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Lesson 3: Line plots with fractions

# Interpreting line plots with fractions

Interpret data on line plots to the nearest 1/4 unit with some unlabeled tick marks. Created by Sal Khan.

## Want to join the conversation?

• i still did not understand it
• For the last explanation 9 1/2 and 5 1/4. There are two dots over 9 1/2 and there is one dot over 5 1/4.
Two dots minus one dot equals to one dot.
• What is a fraction?
(1 vote)
• a fraction is a math sentence that shows half of 2 or 2 fourths.
• line plotes are now easy to me

😁😁😁😁😁😁😁😁😁😁😁😁😁😁😁😁😁😁😁😄😄😄😄😄😄😄😃😃😃😃😃😃😃
• me too 😃😃😃😃😃😃😃😃😃😃😃😁😁😁😁😁😁😁😁😁😁😁😁😁
• like how are your hands not hurting
• i have already learned this.
• what the
(1 vote)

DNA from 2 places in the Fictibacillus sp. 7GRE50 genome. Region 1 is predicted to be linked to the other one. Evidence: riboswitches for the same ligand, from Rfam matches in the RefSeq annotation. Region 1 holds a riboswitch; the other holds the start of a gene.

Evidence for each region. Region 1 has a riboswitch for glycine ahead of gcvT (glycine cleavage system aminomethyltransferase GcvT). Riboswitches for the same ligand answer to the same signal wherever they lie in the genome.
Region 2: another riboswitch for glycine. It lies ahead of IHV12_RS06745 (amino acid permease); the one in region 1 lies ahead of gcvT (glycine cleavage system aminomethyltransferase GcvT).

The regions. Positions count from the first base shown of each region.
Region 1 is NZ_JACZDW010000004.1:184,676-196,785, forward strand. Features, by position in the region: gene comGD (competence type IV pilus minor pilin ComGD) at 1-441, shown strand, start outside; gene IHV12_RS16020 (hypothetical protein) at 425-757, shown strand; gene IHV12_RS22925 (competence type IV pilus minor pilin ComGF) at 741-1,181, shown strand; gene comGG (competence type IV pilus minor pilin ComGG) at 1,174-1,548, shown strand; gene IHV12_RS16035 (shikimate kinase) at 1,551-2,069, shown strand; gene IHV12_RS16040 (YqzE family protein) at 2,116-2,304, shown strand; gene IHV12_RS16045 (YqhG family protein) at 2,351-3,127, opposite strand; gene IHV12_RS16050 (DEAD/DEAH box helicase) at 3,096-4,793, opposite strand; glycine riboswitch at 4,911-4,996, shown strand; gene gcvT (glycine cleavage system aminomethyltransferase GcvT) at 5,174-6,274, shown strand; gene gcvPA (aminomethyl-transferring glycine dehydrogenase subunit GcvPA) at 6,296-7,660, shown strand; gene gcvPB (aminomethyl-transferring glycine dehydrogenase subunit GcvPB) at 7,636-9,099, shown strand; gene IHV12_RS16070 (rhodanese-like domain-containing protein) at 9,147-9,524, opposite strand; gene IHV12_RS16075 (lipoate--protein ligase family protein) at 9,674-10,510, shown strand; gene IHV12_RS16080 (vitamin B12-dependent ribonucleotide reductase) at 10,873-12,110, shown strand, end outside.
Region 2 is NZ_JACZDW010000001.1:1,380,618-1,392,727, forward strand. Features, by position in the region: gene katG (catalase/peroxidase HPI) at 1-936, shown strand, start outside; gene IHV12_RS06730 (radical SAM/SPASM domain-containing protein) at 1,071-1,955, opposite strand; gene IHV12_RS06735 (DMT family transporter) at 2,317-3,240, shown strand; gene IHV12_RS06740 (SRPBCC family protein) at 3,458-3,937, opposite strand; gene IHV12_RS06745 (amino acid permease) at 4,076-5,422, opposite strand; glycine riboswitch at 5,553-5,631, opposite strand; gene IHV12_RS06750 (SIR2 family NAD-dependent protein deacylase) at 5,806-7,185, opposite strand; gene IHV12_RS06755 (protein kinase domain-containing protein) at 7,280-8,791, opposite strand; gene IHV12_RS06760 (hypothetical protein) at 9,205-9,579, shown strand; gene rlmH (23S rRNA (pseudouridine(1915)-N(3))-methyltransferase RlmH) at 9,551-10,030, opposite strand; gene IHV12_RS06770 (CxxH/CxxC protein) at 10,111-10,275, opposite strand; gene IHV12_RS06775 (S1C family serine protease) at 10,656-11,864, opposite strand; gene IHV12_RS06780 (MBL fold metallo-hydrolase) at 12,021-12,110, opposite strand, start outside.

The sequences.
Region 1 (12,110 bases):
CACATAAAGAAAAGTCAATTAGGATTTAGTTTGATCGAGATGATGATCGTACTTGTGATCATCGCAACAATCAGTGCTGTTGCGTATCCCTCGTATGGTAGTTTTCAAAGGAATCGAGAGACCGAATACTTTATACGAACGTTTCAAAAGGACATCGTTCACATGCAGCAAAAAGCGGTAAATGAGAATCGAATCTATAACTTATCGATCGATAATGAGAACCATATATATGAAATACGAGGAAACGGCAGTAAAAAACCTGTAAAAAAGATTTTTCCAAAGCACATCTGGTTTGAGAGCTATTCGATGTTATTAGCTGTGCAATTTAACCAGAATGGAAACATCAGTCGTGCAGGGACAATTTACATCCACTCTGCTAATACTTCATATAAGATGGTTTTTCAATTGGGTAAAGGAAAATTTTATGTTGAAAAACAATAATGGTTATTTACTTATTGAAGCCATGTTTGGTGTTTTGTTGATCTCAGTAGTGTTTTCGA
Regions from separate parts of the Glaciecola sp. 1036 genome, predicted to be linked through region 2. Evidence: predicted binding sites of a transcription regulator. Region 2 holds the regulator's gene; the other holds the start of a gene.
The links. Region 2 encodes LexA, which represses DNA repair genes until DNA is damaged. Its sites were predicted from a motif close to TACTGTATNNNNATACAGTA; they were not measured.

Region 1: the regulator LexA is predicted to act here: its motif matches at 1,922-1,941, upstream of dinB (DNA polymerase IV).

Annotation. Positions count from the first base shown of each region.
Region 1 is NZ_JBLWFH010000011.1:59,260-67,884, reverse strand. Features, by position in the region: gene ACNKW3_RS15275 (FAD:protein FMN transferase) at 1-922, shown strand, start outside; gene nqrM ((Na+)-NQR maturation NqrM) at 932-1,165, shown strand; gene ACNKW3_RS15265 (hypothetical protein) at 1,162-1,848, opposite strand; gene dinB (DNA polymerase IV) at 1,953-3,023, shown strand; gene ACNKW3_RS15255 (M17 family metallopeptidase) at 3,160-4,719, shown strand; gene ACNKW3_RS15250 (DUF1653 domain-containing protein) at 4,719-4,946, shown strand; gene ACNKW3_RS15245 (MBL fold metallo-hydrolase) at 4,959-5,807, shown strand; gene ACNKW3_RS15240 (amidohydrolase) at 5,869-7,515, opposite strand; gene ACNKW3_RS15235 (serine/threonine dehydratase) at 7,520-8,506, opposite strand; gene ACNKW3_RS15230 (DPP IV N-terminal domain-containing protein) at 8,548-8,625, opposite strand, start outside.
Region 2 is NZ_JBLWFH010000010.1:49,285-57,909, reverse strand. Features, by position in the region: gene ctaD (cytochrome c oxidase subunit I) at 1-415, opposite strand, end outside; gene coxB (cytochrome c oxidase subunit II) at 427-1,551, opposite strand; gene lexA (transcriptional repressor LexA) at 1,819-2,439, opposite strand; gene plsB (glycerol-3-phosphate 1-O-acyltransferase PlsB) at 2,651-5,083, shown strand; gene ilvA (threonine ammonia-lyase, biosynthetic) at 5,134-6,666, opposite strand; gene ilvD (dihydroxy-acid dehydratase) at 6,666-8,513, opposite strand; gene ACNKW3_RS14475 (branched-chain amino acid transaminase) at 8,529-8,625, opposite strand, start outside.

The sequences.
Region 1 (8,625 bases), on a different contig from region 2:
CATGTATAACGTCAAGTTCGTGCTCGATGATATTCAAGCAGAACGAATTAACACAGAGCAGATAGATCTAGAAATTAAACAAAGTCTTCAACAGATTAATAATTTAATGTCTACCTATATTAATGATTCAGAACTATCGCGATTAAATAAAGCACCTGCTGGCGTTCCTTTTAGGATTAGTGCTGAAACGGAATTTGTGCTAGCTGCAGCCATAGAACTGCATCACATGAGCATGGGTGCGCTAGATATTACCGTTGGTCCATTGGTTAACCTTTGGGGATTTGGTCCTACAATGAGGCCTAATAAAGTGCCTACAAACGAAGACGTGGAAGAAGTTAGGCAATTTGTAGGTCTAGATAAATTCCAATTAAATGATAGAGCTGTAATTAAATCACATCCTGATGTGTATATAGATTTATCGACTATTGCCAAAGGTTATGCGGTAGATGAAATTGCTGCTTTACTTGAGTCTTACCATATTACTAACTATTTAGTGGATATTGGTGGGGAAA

• d dd d d d
• How far can fractions split into? (As in like 2/266 or something)

Fractions can keep being (simplified) as long as the numerator and the denominator have a common factor by which you can divide by. There are two ways to solve this.

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Example:

1.

You can start at the corresponding numerators and denominators and keep dividing by a small and constant number. For this one let's choose 2. Let's simplify 28/370.

28 /2= 14

370 /2=185=not divisible by two or seven

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2.

For this method you need to find the GCF(the greatest common factor) To do this you should write down all of them first. Let's simplify 70/90 using this method.

Factors

70:1, 2, 5, 7, 10, 14, 35, 70
90:1, 2, 3, 5, 6, 9, 10, 15, 18, 30, 45, 90

The GCF is 10.

So, now that we have our GCF we divide the fraction by it.

70/90 divided by (/) 10 = 7/9.

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